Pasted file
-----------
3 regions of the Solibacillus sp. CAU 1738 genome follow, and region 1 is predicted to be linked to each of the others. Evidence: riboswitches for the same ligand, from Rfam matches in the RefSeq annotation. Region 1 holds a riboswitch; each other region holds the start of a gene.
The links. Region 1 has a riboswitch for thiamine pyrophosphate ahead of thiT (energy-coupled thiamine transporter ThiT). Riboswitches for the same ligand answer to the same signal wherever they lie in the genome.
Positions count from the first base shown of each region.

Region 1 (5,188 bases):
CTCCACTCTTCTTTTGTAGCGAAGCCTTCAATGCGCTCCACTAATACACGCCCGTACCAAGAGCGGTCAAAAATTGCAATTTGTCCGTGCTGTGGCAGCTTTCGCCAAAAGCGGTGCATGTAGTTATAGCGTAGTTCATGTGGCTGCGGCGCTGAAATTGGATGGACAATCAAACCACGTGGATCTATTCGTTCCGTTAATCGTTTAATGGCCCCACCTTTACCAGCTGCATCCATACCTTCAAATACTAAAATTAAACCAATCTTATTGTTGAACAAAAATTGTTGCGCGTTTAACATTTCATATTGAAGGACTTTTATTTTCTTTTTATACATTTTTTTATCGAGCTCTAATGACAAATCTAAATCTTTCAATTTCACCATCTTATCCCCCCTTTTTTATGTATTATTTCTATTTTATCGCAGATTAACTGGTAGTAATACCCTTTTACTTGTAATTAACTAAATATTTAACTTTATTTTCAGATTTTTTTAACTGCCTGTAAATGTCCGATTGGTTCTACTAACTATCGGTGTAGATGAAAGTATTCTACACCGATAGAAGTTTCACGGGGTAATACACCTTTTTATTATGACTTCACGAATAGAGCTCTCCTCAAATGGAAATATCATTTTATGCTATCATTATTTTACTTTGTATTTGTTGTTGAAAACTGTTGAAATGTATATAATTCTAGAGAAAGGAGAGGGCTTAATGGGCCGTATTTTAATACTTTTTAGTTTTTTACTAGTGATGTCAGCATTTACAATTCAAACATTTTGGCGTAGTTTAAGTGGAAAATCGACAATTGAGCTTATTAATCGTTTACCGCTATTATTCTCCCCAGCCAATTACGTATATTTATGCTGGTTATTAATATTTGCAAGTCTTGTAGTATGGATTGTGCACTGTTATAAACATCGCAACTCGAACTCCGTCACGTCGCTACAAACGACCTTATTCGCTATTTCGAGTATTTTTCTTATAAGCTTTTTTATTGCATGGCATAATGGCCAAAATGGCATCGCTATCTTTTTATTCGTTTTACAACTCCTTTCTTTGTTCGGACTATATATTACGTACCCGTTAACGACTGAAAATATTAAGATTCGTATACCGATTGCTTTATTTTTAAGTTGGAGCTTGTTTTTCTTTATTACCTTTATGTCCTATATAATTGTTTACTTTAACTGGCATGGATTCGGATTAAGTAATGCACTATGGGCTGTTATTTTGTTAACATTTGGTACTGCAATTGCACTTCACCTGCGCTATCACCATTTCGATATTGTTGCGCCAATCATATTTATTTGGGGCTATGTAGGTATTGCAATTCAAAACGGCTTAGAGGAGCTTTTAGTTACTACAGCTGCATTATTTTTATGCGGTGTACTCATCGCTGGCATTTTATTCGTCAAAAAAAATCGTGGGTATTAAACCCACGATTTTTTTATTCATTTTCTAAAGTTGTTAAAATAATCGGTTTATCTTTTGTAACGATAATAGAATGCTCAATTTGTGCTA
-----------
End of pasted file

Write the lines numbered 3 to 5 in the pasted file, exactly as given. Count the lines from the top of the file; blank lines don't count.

Positions count from the first base shown of each region.

Region 1 (5,188 bases):
CTCCACTCTTCTTTTGTAGCGAAGCCTTCAATGCGCTCCACTAATACACGCCCGTACCAAGAGCGGTCAAAAATTGCAATTTGTCCGTGCTGTGGCAGCTTTCGCCAAAAGCGGTGCATGTAGTTATAGCGTAGTTCATGTGGCTGCGGCGCTGAAATTGGATGGACAATCAAACCACGTGGATCTATTCGTTCCGTTAATCGTTTAATGGCCCCACCTTTACCAGCTGCATCCATACCTTCAAATACTAAAATTAAACCAATCTTATTGTTGAACAAAAATTGTTGCGCGTTTAACATTTCATATTGAAGGACTTTTATTTTCTTTTTATACATTTTTTTATCGAGCTCTAATGACAAATCTAAATCTTTCAATTTCACCATCTTATCCCCCCTTTTTTATGTATTATTTCTATTTTATCGCAGATTAACTGGTAGTAATACCCTTTTACTTGTAATTAACTAAATATTTAACTTTATTTTCAGATTTTTTTAACTGCCTGTAAATGTCCGATTGGTTCTACTAACTATCGGTGTAGATGAAAGTATTCTACACCGATAGAAGTTTCACGGGGTAATACACCTTTTTATTATGACTTCACGAATAGAGCTCTCCTCAAATGGAAATATCATTTTATGCTATCATTATTTTACTTTGTATTTGTTGTTGAAAACTGTTGAAATGTATATAATTCTAGAGAAAGGAGAGGGCTTAATGGGCCGTATTTTAATACTTTTTAGTTTTTTACTAGTGATGTCAGCATTTACAATTCAAACATTTTGGCGTAGTTTAAGTGGAAAATCGACAATTGAGCTTATTAATCGTTTACCGCTATTATTCTCCCCAGCCAATTACGTATATTTATGCTGGTTATTAATATTTGCAAGTCTTGTAGTATGGATTGTGCACTGTTATAAACATCGCAACTCGAACTCCGTCACGTCGCTACAAACGACCTTATTCGCTATTTCGAGTATTTTTCTTATAAGCTTTTTTATTGCATGGCATAATGGCCAAAATGGCATCGCTATCTTTTTATTCGTTTTACAACTCCTTTCTTTGTTCGGACTATATATTACGTACCCGTTAACGACTGAAAATATTAAGATTCGTATACCGATTGCTTTATTTTTAAGTTGGAGCTTGTTTTTCTTTATTACCTTTATGTCCTATATAATTGTTTACTTTAACTGGCATGGATTCGGATTAAGTAATGCACTATGGGCTGTTATTTTGTTAACATTTGGTACTGCAATTGCACTTCACCTGCGCTATCACCATTTCGATATTGTTGCGCCAATCATATTTATTTGGGGCTATGTAGGTATTGCAATTCAAAACGGCTTAGAGGAGCTTTTAGTTACTACAGCTGCATTATTTTTATGCGGTGTACTCATCGCTGGCATTTTATTCGTCAAAAAAAATCGTGGGTATTAAACCCACGATTTTTTTATTCATTTTCTAAAGTTGTTAAAATAATCGGTTTATCTTTTGTAACGATAATAGAATGCTCAATTTGTGCTA